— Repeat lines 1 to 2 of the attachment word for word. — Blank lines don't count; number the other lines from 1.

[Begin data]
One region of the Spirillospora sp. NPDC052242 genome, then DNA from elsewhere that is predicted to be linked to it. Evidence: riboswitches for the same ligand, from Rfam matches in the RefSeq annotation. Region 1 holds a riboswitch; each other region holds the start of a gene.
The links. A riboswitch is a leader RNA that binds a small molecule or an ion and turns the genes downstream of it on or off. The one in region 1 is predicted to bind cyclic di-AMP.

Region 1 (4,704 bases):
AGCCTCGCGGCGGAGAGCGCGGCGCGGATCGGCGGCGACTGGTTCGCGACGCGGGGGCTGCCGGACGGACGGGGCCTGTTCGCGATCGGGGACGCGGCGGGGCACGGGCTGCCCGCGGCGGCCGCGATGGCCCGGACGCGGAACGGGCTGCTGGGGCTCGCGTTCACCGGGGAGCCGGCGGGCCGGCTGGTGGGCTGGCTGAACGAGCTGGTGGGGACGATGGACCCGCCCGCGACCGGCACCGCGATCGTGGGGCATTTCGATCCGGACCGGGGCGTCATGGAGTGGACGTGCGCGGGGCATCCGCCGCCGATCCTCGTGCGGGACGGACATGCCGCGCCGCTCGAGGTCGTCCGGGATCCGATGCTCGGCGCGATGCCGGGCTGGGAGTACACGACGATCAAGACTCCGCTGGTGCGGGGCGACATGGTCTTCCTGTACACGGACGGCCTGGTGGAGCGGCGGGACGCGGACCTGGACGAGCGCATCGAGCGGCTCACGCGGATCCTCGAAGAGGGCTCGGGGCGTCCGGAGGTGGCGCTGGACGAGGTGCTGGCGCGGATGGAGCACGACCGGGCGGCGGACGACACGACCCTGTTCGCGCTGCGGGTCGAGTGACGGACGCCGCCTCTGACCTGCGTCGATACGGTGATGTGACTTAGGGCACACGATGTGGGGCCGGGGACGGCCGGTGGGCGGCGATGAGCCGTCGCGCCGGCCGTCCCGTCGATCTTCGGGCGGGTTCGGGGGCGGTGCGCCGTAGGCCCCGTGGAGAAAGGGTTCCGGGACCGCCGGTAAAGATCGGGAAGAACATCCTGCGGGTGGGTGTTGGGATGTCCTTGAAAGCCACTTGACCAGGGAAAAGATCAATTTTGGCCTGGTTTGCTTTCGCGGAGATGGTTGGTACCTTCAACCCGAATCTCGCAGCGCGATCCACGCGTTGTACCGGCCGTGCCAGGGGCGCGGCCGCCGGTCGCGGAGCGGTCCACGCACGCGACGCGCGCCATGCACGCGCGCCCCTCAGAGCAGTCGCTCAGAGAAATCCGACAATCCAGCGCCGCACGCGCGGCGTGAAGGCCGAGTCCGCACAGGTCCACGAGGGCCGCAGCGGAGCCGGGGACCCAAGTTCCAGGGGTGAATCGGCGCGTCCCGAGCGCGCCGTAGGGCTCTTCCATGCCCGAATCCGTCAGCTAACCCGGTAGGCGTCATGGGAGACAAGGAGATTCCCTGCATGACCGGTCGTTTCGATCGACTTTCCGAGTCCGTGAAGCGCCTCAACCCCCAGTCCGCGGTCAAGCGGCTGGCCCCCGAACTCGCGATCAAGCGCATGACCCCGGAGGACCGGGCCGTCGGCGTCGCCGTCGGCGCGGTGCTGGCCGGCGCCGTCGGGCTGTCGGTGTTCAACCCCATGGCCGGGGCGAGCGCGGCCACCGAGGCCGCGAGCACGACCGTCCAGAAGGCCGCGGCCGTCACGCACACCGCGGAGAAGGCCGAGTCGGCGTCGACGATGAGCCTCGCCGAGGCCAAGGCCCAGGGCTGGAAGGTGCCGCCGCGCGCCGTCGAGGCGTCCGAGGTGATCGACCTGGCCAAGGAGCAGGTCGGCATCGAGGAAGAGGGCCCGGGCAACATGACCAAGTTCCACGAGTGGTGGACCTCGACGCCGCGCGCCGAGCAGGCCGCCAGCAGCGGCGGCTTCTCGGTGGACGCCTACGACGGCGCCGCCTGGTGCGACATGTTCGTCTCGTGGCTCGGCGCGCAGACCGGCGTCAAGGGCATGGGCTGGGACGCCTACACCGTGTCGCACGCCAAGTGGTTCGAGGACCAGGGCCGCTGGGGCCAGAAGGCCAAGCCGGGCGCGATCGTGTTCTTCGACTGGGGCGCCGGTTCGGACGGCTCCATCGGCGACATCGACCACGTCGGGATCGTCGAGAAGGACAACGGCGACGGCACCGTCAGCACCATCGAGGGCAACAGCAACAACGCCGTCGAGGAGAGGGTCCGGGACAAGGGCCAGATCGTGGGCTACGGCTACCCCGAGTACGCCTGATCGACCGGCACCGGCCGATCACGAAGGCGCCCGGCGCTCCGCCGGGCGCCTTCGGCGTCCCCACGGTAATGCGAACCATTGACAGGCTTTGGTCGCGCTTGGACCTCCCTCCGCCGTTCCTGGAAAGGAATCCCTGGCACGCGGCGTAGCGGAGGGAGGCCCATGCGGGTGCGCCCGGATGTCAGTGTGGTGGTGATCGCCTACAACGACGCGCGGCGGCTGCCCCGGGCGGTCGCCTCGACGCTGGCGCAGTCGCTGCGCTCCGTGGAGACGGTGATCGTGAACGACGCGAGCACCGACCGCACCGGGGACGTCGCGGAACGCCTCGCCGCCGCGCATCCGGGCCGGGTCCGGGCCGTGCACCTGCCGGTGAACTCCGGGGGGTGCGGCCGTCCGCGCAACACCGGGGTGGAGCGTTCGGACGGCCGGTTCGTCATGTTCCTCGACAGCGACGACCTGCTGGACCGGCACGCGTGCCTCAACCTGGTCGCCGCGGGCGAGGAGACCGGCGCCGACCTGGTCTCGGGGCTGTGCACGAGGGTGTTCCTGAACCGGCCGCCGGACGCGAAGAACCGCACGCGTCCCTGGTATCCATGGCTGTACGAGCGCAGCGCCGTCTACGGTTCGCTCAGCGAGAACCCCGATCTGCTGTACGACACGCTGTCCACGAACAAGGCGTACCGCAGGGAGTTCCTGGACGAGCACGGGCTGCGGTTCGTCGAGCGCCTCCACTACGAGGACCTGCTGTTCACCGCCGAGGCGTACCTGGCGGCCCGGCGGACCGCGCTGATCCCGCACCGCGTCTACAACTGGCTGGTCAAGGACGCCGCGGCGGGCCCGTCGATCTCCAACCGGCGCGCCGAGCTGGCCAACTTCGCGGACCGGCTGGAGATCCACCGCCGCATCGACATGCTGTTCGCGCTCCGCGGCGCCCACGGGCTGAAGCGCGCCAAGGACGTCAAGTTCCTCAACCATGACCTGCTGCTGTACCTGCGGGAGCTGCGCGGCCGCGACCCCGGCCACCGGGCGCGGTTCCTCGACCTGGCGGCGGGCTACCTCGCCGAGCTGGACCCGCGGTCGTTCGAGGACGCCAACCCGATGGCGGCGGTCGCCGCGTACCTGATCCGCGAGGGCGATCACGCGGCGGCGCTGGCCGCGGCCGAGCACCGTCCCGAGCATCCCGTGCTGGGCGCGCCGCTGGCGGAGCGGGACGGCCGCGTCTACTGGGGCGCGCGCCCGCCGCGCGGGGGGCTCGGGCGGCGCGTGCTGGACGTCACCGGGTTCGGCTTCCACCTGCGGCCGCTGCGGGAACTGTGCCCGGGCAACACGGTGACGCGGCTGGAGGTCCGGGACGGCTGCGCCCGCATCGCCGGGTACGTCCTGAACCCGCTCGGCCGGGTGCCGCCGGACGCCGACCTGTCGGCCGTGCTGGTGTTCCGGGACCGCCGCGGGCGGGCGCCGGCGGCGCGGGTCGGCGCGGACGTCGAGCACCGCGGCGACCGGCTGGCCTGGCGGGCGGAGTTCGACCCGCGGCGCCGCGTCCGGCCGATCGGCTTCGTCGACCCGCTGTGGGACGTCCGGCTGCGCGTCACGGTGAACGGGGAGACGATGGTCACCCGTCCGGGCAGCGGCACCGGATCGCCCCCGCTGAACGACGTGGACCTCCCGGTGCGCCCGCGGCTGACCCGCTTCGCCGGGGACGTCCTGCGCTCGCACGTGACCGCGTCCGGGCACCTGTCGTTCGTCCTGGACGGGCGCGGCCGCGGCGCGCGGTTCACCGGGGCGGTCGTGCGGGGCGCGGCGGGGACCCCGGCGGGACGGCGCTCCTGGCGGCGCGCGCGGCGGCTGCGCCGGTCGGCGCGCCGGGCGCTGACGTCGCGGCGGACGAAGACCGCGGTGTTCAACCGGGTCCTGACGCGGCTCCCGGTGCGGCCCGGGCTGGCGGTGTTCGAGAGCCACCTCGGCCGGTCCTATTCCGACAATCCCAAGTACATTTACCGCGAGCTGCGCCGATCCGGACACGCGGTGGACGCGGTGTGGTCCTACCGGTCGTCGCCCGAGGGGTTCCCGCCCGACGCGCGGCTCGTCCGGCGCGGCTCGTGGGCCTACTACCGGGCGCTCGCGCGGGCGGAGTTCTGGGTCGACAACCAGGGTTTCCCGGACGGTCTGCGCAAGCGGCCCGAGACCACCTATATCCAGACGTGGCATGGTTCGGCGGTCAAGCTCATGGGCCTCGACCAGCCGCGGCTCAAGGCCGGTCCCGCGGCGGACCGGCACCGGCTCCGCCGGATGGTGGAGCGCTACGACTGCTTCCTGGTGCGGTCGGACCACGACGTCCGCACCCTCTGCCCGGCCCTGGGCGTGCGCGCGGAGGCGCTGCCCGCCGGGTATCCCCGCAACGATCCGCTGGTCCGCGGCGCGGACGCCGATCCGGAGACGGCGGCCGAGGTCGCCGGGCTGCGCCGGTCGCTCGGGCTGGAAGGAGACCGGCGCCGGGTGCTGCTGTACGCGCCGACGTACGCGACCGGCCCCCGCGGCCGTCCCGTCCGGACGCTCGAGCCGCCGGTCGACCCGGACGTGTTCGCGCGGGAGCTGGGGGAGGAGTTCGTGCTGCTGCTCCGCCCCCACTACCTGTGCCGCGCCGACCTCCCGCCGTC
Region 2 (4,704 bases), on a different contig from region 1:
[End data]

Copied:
One region of the Spirillospora sp. NPDC052242 genome, then DNA from elsewhere that is predicted to be linked to it. Evidence: riboswitches for the same ligand, from Rfam matches in the RefSeq annotation. Region 1 holds a riboswitch; each other region holds the start of a gene.
The links. A riboswitch is a leader RNA that binds a small molecule or an ion and turns the genes downstream of it on or off. The one in region 1 is predicted to bind cyclic di-AMP.